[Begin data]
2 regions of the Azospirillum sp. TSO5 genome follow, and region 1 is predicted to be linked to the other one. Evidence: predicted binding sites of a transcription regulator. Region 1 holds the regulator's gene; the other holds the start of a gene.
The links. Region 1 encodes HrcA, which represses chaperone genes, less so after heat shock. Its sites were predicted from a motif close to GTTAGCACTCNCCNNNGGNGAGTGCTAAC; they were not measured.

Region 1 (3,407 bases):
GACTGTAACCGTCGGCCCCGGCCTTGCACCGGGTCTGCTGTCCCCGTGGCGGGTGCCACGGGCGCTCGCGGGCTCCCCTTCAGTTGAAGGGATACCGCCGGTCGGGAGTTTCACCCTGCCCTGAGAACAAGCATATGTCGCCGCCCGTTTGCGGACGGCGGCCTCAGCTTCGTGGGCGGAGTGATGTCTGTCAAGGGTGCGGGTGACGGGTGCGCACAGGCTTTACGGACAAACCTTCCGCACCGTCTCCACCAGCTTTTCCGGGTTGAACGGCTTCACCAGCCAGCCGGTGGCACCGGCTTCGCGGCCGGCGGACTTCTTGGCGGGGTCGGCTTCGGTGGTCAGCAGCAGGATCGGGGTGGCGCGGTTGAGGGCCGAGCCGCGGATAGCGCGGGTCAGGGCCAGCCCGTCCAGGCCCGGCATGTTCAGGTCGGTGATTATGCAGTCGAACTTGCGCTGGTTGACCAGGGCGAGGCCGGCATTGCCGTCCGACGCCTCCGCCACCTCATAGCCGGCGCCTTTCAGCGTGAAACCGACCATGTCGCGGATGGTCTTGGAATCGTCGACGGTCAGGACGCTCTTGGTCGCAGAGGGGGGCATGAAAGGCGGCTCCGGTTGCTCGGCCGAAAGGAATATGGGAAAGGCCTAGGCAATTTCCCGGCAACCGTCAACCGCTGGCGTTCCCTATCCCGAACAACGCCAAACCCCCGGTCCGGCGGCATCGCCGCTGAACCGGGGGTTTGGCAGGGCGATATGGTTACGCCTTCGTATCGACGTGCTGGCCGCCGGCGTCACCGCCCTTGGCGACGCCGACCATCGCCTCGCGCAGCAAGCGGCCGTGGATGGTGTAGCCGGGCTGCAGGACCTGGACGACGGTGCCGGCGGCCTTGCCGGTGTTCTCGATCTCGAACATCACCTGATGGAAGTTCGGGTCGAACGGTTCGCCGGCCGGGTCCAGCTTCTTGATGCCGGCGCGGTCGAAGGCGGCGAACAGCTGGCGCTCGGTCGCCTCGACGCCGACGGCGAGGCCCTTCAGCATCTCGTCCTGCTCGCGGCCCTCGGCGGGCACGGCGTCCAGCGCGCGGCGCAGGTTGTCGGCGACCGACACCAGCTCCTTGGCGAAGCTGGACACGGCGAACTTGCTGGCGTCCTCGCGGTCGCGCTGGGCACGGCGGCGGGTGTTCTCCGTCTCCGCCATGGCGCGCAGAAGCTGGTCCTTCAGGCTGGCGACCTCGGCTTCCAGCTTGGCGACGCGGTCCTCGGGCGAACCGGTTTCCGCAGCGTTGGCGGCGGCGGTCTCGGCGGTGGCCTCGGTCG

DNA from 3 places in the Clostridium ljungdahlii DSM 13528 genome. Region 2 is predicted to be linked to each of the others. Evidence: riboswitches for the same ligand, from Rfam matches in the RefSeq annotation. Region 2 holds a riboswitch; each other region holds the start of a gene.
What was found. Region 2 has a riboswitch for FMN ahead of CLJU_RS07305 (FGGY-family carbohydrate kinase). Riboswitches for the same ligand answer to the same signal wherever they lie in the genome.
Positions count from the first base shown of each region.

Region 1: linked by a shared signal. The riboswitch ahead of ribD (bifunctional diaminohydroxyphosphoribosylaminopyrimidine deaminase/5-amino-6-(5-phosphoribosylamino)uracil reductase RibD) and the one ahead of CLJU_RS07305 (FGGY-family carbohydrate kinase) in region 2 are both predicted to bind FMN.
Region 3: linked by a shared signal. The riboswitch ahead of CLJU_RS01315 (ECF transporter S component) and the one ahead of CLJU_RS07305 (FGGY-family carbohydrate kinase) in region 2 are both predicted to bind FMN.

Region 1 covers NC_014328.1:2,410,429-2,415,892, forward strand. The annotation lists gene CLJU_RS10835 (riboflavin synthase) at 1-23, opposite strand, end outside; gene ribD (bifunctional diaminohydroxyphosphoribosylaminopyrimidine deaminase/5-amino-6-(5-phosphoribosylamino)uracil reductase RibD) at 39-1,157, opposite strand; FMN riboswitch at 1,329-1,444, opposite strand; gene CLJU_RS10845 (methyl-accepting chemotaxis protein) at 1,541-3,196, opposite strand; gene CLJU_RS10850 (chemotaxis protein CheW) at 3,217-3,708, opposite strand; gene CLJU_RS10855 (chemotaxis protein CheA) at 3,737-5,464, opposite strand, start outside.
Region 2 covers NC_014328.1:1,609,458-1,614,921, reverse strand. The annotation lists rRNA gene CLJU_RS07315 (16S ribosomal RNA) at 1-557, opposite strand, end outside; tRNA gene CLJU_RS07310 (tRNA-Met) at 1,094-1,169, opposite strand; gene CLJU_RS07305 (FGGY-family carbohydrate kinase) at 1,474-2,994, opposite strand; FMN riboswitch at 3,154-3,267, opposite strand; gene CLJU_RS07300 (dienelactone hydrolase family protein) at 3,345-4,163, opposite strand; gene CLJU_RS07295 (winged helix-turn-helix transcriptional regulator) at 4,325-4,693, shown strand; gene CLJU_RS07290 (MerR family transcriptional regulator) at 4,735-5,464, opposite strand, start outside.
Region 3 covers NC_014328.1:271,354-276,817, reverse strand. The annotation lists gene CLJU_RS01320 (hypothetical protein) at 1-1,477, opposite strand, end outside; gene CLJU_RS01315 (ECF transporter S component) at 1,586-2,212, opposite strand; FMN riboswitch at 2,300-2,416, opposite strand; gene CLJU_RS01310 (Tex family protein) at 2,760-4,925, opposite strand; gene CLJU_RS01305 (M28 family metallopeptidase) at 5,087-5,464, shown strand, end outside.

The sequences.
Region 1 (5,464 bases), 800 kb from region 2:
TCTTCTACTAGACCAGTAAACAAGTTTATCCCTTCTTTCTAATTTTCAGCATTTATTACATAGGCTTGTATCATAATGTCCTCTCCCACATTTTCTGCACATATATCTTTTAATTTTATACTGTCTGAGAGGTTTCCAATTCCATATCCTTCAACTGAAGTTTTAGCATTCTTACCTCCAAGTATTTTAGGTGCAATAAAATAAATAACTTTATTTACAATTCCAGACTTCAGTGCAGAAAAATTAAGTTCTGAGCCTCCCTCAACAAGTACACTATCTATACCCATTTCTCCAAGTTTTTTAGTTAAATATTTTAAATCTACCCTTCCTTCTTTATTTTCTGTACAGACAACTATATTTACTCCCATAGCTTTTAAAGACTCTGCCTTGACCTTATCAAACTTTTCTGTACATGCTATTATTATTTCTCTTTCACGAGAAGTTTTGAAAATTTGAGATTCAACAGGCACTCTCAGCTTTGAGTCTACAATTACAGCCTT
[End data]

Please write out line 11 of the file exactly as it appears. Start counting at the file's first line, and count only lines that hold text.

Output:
Region 2 covers NC_014328.1:1,609,458-1,614,921, reverse strand. The annotation lists rRNA gene CLJU_RS07315 (16S ribosomal RNA) at 1-557, opposite strand, end outside; tRNA gene CLJU_RS07310 (tRNA-Met) at 1,094-1,169, opposite strand; gene CLJU_RS07305 (FGGY-family carbohydrate kinase) at 1,474-2,994, opposite strand; FMN riboswitch at 3,154-3,267, opposite strand; gene CLJU_RS07300 (dienelactone hydrolase family protein) at 3,345-4,163, opposite strand; gene CLJU_RS07295 (winged helix-turn-helix transcriptional regulator) at 4,325-4,693, shown strand; gene CLJU_RS07290 (MerR family transcriptional regulator) at 4,735-5,464, opposite strand, start outside.